Hi family and friends,
Sorry for the long silence. It’s been a very busy few weeks. Doctors visits, preschool visits, a quick trip to London (just me, not L), and the general busyness of my job and life with Lily… time seems to slip away.
But at least it’s spring! (I’m going to ignore that it’s supposed to snow on Tuesday).
Lily has been great. She is going through a really strong phase where she’s not having any troubles holding her bottle, or pulling herself up to stand (which she did twice yesterday on my friend Stefanie’s cushy sofa – I was awestruck). She’s trotting around (almost running) and going on long walks with her momma through the park.
To many of you this may sound like silly things to be proud of. But for Lily, especially given her Rett diagnosis, these inchstones* are miracles. Truly.
(*This is a commonly used special needs momma phrase.)
On March 7th, we met with Dr. Sasha Dujkic, a neurologist who has dedicated her life to Rett Syndrome research and advocacy. Dr. D spent three hours with us that day. Can you believe that? A doctor who spends hours with you, talking to you, answering your questions, explaining to you this complex genetic disorder…. have you ever heard of such a thing? (Other than my cousin Ann, of course!)
There was so much to take in that day… I’m still wrapping my head around it. Will try to share with you the highlights:
- An overwhelming majority of girls with Rett Syndrome can’t walk, talk or use their hands in a meaningful way. Most need feeding tubes and many have respiratory issues.
- After Dr. D evaluated Lily, she said that Lily is likely done with the major regressive phase and that she will continue to walk (horrah!) and that her overall health looks great. There is a list of about 10 specialists who work at the Rett Center (from orthopedic surgeons to cardiologists) and Dr. D said that Lily won’t need to see the majority of them. HUGE sigh of relief.
- I asked about Lily’s specific mutation and if Dr. D could read anything into it (I had heard from other Rett mommas that you could get a better understanding the impact of the disorder on your girl from the actual genetic mutation) and Dr. D said that this is pretty inconclusive. And then explained that Lily has the more severe form of the mutation which for all intents and purposes would mean that she would have the ‘classic Rett’ (no walking, talking, meaningful hand use) but it hasn’t presented that way with Lily. Theory squashed.
- Dr. D said Lily will likely never talk or write. This is where the doctor and I disagree. This little girl is going to talk and she is going to write (you should see some of the art she’s been creating lately!). Dr. D doesn’t know me… Obviously.
- The big struggle with all girls with Rett, including Lily, is the issue of apraxia. Whole body apraxia. What is apraxia you ask? A very good question, and here is the answer:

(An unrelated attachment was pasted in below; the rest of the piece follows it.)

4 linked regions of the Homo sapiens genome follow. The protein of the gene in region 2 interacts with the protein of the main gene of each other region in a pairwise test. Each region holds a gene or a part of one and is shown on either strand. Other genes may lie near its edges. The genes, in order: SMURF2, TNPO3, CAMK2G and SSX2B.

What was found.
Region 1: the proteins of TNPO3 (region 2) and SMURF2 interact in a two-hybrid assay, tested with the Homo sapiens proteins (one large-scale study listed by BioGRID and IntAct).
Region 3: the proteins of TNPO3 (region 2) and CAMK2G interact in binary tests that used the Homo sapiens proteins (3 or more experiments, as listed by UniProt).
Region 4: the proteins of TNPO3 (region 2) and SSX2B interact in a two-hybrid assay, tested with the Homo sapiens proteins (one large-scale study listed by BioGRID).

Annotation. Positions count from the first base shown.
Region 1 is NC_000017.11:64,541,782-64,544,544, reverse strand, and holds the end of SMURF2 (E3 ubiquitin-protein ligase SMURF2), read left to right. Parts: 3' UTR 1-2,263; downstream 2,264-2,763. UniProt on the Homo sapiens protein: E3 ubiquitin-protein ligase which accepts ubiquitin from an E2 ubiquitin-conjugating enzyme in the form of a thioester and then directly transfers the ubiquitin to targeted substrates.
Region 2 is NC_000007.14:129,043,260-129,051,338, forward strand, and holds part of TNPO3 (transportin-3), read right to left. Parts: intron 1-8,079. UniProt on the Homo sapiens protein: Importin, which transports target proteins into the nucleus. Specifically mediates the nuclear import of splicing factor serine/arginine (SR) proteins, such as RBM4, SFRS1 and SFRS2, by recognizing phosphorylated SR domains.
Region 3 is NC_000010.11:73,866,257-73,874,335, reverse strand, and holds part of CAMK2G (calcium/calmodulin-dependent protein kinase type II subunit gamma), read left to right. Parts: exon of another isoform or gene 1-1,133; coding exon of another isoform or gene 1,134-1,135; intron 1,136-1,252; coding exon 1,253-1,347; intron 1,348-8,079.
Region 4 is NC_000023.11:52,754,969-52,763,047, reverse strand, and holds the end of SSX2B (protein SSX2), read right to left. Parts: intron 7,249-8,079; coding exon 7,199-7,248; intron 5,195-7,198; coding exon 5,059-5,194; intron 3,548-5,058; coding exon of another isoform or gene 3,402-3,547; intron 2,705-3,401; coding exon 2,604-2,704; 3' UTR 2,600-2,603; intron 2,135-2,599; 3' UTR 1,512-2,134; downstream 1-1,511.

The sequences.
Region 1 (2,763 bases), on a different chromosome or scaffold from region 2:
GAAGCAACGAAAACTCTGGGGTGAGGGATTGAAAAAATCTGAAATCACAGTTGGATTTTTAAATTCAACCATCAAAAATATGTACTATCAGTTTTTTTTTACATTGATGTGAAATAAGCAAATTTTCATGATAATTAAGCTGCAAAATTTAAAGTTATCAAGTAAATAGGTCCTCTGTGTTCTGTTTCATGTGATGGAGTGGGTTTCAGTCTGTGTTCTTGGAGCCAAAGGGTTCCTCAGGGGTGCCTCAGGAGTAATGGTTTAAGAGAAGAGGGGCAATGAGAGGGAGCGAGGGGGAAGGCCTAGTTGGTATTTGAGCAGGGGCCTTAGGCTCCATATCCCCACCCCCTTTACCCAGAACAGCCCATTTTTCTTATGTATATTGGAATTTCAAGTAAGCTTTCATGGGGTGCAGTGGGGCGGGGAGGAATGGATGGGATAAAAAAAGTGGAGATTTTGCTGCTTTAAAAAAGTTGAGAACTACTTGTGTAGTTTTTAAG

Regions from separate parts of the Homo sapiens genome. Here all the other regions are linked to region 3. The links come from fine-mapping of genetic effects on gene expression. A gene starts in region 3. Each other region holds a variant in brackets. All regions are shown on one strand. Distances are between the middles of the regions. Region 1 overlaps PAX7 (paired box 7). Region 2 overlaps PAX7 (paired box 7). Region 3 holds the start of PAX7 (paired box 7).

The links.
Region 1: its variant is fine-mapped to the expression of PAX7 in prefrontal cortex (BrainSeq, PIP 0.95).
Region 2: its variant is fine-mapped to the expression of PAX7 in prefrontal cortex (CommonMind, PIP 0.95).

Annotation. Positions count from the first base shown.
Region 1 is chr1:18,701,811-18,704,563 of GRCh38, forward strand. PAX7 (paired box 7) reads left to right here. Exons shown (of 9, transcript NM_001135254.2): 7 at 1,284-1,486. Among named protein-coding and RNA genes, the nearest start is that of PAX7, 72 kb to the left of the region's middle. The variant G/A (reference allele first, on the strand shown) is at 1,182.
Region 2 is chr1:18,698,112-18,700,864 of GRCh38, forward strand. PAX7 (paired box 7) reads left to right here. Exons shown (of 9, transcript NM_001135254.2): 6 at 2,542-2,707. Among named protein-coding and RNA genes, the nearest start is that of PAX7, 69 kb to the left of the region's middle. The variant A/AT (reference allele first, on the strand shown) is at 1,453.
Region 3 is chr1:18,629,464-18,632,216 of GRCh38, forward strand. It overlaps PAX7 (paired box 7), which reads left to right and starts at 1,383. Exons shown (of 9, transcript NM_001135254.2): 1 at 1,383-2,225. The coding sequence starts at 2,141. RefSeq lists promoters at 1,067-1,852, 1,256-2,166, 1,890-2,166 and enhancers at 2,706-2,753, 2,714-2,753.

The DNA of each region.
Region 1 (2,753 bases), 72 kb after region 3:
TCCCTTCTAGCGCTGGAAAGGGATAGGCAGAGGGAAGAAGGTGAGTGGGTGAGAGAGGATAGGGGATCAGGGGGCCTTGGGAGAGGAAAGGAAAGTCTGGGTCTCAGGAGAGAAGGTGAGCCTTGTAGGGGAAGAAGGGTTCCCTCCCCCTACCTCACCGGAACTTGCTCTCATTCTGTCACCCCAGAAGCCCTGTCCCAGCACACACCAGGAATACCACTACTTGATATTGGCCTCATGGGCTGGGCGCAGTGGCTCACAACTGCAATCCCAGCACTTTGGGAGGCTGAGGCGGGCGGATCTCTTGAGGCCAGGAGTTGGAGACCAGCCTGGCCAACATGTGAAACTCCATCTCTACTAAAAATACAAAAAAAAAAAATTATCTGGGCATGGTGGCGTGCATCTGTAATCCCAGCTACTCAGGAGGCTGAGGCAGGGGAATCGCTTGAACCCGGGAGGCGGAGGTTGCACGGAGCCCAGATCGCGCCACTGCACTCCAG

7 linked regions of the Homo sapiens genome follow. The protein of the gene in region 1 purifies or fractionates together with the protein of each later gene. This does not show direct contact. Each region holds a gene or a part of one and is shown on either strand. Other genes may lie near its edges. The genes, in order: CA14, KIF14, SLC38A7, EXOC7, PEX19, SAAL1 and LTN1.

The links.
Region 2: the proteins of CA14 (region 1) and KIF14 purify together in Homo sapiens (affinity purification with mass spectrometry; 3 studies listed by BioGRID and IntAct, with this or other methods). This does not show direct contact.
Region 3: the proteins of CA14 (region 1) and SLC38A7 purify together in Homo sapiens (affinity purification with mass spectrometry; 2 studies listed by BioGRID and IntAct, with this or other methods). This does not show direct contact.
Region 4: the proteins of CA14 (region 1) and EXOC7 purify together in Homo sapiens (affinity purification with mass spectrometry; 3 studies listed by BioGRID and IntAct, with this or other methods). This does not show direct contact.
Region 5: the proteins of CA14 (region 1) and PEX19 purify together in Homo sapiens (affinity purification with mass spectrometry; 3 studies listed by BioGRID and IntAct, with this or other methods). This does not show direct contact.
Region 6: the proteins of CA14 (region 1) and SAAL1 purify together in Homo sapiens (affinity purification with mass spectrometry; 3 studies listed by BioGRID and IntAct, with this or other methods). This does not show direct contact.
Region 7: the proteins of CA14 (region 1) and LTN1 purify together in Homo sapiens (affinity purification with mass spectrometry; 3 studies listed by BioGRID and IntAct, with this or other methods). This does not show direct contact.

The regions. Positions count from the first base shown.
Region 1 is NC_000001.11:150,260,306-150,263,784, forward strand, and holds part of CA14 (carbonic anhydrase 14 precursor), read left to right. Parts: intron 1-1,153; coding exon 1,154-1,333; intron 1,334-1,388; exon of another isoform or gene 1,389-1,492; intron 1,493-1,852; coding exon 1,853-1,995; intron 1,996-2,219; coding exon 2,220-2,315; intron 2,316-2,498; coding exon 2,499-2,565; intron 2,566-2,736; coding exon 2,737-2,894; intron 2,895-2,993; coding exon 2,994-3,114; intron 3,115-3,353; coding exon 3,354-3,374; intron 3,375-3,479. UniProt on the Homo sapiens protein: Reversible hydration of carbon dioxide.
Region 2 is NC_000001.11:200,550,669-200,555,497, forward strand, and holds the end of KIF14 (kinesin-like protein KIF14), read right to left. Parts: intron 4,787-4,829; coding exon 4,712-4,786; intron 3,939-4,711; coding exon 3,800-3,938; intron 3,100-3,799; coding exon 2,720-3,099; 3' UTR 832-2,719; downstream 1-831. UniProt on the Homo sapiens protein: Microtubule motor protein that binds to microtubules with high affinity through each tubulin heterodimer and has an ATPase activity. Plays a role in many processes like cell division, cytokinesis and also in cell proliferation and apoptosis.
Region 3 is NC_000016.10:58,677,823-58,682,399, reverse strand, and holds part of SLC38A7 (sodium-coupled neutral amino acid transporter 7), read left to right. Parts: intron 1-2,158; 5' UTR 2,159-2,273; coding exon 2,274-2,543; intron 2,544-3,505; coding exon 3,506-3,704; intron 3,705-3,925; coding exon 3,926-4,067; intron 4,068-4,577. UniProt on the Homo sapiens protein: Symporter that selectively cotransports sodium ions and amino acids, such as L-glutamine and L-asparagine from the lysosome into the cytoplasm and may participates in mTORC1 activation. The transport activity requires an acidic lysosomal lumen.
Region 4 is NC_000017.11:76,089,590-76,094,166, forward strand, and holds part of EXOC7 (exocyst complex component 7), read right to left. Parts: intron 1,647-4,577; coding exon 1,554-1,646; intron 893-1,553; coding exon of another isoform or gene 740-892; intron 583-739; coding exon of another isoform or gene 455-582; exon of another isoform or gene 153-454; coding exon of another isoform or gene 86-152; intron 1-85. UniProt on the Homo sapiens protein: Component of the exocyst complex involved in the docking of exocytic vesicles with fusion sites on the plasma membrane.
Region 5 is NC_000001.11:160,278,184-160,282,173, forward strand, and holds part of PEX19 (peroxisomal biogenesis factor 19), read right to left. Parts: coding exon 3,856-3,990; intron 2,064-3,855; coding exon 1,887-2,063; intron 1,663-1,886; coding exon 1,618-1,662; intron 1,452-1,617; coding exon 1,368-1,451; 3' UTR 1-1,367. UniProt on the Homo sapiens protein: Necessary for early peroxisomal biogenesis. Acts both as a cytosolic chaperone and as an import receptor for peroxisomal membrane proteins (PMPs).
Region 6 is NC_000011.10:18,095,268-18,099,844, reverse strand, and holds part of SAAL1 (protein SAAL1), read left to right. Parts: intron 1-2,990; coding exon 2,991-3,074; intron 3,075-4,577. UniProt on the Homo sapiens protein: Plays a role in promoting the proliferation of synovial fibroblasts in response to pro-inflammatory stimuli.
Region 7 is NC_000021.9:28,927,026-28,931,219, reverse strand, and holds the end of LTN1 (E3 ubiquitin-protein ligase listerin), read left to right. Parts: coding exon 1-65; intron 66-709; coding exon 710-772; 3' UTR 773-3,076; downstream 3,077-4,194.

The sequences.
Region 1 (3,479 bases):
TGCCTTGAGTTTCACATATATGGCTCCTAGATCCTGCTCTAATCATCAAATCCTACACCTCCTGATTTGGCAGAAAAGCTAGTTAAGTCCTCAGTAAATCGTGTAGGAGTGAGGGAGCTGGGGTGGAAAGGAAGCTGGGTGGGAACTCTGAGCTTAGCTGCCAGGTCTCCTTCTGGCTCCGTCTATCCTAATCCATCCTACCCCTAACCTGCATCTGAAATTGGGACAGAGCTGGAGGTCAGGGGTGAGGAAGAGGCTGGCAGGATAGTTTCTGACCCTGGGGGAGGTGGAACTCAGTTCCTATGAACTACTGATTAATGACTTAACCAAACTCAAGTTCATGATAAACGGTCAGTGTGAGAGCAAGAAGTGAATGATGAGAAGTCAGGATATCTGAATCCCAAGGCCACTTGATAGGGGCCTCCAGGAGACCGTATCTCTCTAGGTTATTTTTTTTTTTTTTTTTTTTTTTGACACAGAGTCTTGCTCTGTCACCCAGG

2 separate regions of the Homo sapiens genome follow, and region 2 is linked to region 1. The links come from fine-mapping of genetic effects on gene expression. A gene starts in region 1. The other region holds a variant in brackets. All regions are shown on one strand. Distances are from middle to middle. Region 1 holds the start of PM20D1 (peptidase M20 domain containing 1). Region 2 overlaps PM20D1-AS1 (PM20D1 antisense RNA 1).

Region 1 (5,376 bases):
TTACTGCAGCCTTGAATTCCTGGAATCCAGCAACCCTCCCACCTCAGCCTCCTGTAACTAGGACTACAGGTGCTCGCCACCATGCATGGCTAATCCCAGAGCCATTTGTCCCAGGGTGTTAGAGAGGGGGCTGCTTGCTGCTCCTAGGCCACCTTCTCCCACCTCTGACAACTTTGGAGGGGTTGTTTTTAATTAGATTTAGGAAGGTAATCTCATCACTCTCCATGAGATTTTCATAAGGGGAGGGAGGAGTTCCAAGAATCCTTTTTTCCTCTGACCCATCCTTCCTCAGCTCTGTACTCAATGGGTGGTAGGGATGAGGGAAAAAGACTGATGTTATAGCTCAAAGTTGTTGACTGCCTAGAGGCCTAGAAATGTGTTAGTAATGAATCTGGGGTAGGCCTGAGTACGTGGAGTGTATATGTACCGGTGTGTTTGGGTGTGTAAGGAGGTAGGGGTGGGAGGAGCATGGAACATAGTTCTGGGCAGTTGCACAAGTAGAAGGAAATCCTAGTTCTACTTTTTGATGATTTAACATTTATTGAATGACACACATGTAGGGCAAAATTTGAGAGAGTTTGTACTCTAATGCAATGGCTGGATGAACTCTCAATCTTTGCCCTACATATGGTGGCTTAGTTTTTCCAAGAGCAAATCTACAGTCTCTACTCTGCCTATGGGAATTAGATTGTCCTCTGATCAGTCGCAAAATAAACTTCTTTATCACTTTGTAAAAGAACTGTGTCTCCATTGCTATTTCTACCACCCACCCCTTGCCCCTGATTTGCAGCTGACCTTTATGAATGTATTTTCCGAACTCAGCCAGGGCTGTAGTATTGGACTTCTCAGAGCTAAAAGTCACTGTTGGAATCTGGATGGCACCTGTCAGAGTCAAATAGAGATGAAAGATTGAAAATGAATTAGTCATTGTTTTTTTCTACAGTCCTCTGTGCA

Apraxia (from Greek praxis, an act, work, or deed) is the inability to execute learned purposeful movements, despite having the desire and the physical capacity to perform the movements. Apraxia is an acquired disorder of motor planning, but is not caused by incoordination, sensory loss, or failure to comprehend simple commands. It is caused by damage to specific areas of the cerebrum.
- Apraxia impacts everything from her ability to form words to her ability to poop, and everything in between. She has the desire to do it all and actually has all of the ‘hardware’ to do it, but her brain and body aren’t talking to each other effectively. It’s more of a ‘software’ issue, to use computer terminology.
- Girls with Rett Syndrome are literally trapped in their own bodies. They often have overly intelligent minds. And Lily is just so smart. I’m not just saying this because I’m her mom. Therapists and doctors have said this from the very beginning about her.
So how do we tap into this brilliant mind of hers? Well, assistive eye gaze technology is something she was exposed to at the hospital visit, which she took to quite quickly. My cousin Maria (who graciously came with us to the appointment) told me that within 5 minutes, Lily was asking for blueberries, using her eyes! Pretty amazing.
Next steps with the Rett doctor – schedule a visit with the following specialists – GI doc (for Lily’s chronic constipation which is typical of Rett sweeties), dentist (she needs a cleaning and they have a dentist on staff there as dental issues can arise for these sweet girls), and speech therapist (to learn more about the eye gaze technology and other forms of communication). Also Dr. D has offered to speak to the directors of the preschools Lily may attend. It will be very important for Lily to be in a setting with verbal, social kids. Lastly, we will have a follow-up appointment with her in 6 months.
In the meantime, Lily and I will continue to learn, giggle and eat lots of berries!
C and L